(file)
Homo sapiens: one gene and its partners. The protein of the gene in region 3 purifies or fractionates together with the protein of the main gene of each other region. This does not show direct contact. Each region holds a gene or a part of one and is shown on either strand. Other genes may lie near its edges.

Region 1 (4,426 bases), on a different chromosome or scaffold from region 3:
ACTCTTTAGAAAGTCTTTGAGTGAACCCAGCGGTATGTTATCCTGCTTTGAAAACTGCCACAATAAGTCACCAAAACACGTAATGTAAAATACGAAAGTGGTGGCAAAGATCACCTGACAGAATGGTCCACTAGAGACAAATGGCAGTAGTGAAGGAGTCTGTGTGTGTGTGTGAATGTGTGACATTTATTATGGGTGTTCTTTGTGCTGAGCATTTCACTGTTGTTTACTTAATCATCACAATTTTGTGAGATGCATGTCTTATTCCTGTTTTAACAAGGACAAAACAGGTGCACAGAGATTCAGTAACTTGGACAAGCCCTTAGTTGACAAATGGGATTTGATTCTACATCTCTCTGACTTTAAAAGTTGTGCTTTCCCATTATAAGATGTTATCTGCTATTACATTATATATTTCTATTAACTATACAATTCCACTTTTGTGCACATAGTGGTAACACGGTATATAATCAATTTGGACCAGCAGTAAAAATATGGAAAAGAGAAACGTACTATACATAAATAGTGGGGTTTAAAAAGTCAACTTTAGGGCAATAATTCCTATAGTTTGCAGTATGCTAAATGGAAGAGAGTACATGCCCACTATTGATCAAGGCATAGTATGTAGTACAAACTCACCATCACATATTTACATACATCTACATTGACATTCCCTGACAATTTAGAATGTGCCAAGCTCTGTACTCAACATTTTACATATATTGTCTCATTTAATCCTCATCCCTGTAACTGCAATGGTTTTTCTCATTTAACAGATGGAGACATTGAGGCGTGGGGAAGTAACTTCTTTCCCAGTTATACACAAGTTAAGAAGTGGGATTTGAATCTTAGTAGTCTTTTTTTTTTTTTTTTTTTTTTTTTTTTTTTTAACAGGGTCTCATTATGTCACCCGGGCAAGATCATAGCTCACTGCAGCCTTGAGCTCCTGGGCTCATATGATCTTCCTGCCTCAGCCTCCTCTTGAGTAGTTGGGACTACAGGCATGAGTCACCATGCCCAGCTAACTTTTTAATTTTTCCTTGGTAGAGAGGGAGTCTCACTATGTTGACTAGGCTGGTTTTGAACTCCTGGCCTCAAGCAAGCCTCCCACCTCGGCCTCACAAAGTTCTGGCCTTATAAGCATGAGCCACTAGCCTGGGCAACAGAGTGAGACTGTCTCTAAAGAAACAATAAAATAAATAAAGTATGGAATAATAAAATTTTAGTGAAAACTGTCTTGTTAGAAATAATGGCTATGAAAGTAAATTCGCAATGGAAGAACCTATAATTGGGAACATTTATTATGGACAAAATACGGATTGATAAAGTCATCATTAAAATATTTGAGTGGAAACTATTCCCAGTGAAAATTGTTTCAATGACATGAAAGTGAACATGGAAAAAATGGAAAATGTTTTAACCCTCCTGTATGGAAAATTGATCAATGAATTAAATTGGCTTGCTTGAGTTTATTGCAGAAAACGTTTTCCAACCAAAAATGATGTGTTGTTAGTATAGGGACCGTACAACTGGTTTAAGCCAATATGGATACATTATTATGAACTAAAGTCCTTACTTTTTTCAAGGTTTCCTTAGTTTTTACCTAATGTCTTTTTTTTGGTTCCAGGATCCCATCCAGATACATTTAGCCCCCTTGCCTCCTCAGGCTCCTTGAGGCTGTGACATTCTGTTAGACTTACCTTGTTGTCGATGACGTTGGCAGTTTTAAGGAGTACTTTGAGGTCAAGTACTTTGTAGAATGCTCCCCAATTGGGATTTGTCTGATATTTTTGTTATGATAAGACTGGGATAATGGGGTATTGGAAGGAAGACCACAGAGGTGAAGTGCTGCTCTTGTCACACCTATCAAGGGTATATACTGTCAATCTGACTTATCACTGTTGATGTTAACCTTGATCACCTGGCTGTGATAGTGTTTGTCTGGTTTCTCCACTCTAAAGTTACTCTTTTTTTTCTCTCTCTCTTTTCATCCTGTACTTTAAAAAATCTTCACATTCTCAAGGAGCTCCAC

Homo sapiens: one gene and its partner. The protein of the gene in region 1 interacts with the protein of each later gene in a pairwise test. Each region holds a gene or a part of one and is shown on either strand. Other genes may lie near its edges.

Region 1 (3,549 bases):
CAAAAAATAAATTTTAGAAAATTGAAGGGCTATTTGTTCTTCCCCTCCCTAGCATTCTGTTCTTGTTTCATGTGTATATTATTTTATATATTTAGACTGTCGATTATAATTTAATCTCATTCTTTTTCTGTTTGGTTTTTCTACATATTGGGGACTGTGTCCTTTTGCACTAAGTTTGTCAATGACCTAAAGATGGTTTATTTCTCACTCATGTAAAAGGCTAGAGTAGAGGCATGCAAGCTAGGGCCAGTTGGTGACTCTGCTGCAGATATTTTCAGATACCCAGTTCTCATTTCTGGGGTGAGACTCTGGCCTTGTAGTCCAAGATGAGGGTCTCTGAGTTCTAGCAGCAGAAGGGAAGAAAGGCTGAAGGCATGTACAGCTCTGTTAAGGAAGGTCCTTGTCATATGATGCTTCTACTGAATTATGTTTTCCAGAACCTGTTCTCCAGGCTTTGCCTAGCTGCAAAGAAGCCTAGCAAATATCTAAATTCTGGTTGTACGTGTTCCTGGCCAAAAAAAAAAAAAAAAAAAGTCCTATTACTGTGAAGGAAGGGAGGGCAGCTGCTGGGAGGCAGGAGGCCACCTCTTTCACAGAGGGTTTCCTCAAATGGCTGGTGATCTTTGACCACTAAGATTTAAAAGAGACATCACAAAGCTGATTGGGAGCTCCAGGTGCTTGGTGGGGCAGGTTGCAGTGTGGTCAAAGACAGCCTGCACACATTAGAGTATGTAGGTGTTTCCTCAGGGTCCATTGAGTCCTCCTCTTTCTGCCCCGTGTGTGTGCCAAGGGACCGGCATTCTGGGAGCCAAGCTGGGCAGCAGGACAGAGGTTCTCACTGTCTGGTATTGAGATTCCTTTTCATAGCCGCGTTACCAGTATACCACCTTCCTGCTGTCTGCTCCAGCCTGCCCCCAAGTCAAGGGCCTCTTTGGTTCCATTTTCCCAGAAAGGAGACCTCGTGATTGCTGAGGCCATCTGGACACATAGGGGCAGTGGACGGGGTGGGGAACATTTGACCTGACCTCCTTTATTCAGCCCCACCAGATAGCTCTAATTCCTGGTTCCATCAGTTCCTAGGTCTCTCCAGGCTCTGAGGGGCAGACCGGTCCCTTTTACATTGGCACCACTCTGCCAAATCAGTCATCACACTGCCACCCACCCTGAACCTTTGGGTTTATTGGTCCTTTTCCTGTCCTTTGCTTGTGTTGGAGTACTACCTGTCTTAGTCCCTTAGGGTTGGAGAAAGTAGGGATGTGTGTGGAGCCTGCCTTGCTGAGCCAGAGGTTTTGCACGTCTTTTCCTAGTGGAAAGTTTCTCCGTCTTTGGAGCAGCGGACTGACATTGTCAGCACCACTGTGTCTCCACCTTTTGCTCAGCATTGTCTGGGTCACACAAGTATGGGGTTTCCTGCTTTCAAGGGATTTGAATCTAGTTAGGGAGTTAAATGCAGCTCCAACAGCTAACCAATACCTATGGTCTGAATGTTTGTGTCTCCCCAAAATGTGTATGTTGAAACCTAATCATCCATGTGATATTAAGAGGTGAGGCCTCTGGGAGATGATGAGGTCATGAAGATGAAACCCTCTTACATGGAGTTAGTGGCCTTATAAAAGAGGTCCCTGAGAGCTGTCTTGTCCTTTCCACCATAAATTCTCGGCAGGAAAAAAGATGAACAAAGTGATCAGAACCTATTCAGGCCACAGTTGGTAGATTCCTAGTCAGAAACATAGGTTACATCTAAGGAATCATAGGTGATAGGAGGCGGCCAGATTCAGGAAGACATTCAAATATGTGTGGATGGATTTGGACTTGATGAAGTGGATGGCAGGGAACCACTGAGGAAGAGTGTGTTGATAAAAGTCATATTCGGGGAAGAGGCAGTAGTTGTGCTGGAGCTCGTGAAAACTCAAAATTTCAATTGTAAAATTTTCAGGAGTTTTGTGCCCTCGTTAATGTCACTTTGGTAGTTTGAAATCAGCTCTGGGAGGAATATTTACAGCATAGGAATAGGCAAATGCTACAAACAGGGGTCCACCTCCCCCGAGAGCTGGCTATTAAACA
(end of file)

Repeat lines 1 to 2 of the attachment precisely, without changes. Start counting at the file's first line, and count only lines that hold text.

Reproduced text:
Homo sapiens: one gene and its partners. The protein of the gene in region 3 purifies or fractionates together with the protein of the main gene of each other region. This does not show direct contact. Each region holds a gene or a part of one and is shown on either strand. Other genes may lie near its edges.

Region 1 (4,426 bases), on a different chromosome or scaffold from region 3: